Rick Pitino committed eight NCAA violations, then misled the NCAA, and it was bad enough and ugly enough that the NCAA recommended the school disassociate itself from him.
This was in 1977. Pitino was an assistant at Hawaii.
If you’re surprised today … well, where have you been for the last 40 years?
Of all the college basketball coaches in the land, Rick Pitino was the college-basketball-iest. Coaching major college hoops is a salesman’s job, and Pitino directed a 40-year infomercial for himself. This week, for the first time ever, he couldn’t find anybody to buy what he is selling.
It’s almost certainly over for Pitino now. He is 65 and leaving in disgrace from Louisville, a place with an astoundingly high disgrace tolerance. When the NCAA dusts off its rulebook and hammers the Cardinals again, it will surely hit Pitino with a show-cause penalty, keeping him off the court for a few more years. Even in the swamp of college sports, it’s hard to envision Pitino cleaning himself up enough to get another big-time job. He has gone from the coach everybody wanted to hire to the guy nobody will touch.
This should be a time for sober reflection and honest self-assessment, but Pitino will only go down that road if there is a book deal in it. He has been selling so long and so well that he knows no other way. He got caught cheating on his wife and angrily proclaimed that recruiting was still going great. His program hired hookers to lure high school students and Pitino sold himself as the victim. Louisville apparently paid six figures for a recruit and he released a statement saying it was “initiated by a few bad actors … our fans and supporters deserve better and I am committed to taking whatever steps are needed to ensure those responsible are held accountable.”
This is who Pitino is, and how he has always operated. Pitino understood, long before anybody else realized it, that coaching college basketball is not about college and it is only sort of about basketball. It’s a marketing game. Almost every coach has a hustle, an angle, a pitch for players and fans and especially the media. Some coaches see their hustle as a necessary evil. Pitino saw it as his calling.
It worked spectacularly, for two reasons. One is that Pitino is a fantastic basketball coach. He was one of the best defensive coaches in the history of the sport. When you hear all this talk in the NBA about pace and emphasizing three-pointers, remember: Pitino was pushing that in the ’80s.
The other reason is that Pitino was a natural, relentless salesman. He never stepped out of character. For all of Pitino’s lies and violations, there is something irresistible about the guy: the glint in the eye, the smile as he told a story. He was a writer’s dream but a fact-checker’s nightmare.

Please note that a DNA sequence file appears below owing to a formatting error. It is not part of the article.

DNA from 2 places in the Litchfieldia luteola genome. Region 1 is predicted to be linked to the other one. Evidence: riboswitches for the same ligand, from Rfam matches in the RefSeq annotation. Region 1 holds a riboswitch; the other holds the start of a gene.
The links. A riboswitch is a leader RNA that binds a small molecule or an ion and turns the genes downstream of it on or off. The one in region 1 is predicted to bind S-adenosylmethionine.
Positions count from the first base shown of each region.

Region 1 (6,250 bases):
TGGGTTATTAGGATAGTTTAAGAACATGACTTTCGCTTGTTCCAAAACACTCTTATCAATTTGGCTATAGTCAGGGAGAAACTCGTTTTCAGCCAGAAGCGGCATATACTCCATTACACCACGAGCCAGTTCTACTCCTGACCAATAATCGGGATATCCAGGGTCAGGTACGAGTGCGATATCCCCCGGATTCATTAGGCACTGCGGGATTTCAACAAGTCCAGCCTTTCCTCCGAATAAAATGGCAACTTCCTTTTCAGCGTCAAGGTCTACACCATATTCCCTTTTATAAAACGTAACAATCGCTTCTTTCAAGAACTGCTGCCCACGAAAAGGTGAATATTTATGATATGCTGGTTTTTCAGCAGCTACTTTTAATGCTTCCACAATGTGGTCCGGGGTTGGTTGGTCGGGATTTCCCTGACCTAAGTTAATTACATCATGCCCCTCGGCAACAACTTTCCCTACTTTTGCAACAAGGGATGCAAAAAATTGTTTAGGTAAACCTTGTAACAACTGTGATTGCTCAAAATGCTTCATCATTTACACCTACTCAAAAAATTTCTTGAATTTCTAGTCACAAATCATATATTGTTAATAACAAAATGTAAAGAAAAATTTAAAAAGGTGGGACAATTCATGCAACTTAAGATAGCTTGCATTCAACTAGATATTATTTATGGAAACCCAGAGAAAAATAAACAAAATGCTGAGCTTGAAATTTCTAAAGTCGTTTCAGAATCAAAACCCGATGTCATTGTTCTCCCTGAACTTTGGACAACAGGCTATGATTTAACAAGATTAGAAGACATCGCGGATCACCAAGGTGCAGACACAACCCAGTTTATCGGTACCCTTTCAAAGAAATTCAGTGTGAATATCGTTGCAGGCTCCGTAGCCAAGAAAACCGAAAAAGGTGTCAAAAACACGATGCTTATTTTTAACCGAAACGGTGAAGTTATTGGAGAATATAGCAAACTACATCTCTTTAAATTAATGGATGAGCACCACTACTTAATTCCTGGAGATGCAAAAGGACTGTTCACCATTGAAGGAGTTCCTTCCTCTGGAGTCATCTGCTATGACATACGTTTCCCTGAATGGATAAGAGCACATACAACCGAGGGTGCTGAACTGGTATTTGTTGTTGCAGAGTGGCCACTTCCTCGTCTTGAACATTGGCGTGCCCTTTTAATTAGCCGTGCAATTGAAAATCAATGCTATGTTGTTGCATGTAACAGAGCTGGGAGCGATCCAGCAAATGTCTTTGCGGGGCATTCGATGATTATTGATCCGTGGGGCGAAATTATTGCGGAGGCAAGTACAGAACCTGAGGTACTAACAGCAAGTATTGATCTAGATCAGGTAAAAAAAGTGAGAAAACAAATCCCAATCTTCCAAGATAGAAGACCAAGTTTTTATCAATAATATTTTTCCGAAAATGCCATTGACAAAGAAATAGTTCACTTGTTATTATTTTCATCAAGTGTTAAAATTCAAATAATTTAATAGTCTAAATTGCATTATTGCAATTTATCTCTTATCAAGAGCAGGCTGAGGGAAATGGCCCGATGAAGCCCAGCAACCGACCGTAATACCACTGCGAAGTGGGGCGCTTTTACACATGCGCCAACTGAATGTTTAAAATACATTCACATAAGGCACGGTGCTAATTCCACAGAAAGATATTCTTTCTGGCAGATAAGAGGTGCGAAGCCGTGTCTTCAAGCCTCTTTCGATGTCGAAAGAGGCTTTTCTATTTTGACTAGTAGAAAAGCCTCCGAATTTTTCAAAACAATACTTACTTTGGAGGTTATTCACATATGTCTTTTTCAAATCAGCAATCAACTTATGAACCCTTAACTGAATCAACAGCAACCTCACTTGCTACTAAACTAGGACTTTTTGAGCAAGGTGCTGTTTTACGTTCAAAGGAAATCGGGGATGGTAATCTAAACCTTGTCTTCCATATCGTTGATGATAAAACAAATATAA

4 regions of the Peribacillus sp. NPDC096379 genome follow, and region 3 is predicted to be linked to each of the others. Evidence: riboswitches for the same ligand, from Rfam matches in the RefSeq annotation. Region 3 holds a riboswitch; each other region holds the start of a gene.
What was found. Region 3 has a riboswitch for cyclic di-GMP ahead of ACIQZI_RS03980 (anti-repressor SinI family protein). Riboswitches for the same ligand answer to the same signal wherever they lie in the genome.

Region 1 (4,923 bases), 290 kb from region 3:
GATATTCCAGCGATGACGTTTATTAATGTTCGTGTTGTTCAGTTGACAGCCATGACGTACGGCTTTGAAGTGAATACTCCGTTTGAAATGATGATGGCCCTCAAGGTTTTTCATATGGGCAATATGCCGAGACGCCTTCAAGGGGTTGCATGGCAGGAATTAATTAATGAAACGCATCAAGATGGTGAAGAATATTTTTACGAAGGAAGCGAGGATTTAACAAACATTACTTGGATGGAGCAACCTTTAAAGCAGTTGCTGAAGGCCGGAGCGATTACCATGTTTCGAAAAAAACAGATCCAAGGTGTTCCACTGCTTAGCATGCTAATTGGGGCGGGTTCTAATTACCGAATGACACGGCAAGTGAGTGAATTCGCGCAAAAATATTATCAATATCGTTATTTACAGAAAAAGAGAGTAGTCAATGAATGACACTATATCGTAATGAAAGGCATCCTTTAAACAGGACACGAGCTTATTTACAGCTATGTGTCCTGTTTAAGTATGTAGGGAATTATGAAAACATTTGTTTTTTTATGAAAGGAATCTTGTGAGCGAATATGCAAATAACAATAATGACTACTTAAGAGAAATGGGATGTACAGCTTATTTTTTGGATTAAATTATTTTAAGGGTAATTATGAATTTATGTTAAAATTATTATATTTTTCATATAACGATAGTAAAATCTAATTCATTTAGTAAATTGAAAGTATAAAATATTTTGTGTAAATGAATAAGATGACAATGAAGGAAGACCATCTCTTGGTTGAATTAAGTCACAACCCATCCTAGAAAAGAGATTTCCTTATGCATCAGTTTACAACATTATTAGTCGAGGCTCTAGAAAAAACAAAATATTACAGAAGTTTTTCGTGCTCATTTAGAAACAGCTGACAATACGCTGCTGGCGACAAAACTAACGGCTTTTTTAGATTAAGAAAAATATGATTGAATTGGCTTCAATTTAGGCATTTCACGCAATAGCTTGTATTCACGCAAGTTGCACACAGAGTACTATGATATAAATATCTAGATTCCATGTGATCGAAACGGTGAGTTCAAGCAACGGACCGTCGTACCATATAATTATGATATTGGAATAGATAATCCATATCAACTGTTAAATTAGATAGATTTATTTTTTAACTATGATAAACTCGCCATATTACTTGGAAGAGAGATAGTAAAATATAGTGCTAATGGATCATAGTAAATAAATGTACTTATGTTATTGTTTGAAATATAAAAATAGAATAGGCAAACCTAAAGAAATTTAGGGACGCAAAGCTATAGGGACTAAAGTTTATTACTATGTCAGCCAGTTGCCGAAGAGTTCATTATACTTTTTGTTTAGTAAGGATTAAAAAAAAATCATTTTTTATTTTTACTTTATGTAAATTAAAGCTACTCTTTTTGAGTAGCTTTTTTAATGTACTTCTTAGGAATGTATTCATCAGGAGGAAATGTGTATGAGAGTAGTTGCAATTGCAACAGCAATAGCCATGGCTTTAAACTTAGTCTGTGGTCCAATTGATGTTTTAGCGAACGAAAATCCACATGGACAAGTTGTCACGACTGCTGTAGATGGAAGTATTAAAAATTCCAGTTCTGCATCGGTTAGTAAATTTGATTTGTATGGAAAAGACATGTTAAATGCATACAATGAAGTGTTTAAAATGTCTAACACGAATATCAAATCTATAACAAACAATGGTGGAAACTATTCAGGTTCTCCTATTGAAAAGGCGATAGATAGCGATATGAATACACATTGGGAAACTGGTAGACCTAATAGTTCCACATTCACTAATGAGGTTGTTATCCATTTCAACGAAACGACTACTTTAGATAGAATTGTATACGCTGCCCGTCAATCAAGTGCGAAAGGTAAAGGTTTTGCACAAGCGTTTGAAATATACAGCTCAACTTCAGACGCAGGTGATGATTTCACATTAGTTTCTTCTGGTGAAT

It all sounded so good when he said it. Coaching the Knicks was a “lifelong dream” but Kentucky was his “Camelot.” He turned down the Nets because he was “infatuated” with his players at Kentucky, then left for the Boston Celtics because that was “another Camelot.” He helped John Calipari get the UMass job. Well, maybe he didn’t. Perhaps he did. He doesn’t remember. He works harder than anybody else, wants to win more than anybody. He is humbler now than he was then. Have you read his latest book?
On it went, a career full of spin. This, I suspect, is why he won’t land in the NBA. It’s not because of NCAA violations; NBA teams don’t really care about that. And it’s not because Pitino is a bad pro coach. He was a bad general manager, but he was a good NBA coach. He can do that job.
The problem is that NBA general managers don’t want a guy who is always angling, because pretty soon he will be angling for their office.
There is probably a good person in there somewhere, underneath the expensive suits and press-conference façade. Even now, you want to believe he will express remorse and admit he did something wrong.
But this brings us back to where it began, to Hawaii, to the first stain. Those violations came up again more than a decade later, when Kentucky asked Pitino to rescue the Wildcats from deep NCAA trouble. The Lexington Herald-Leader pointed out that he had been in trouble before. Pitino responded by going full Pitino.
“There's no one in this business with more integrity than Rick Pitino,” Pitino told The New York Times back then. “I'm going to make my mistakes as a coach—every coach is going to make mistakes. But one thing you won't have to worry about is cheating with Rick Pitino.
“I think it's a positive because I know exactly what can go on, the wrong way.”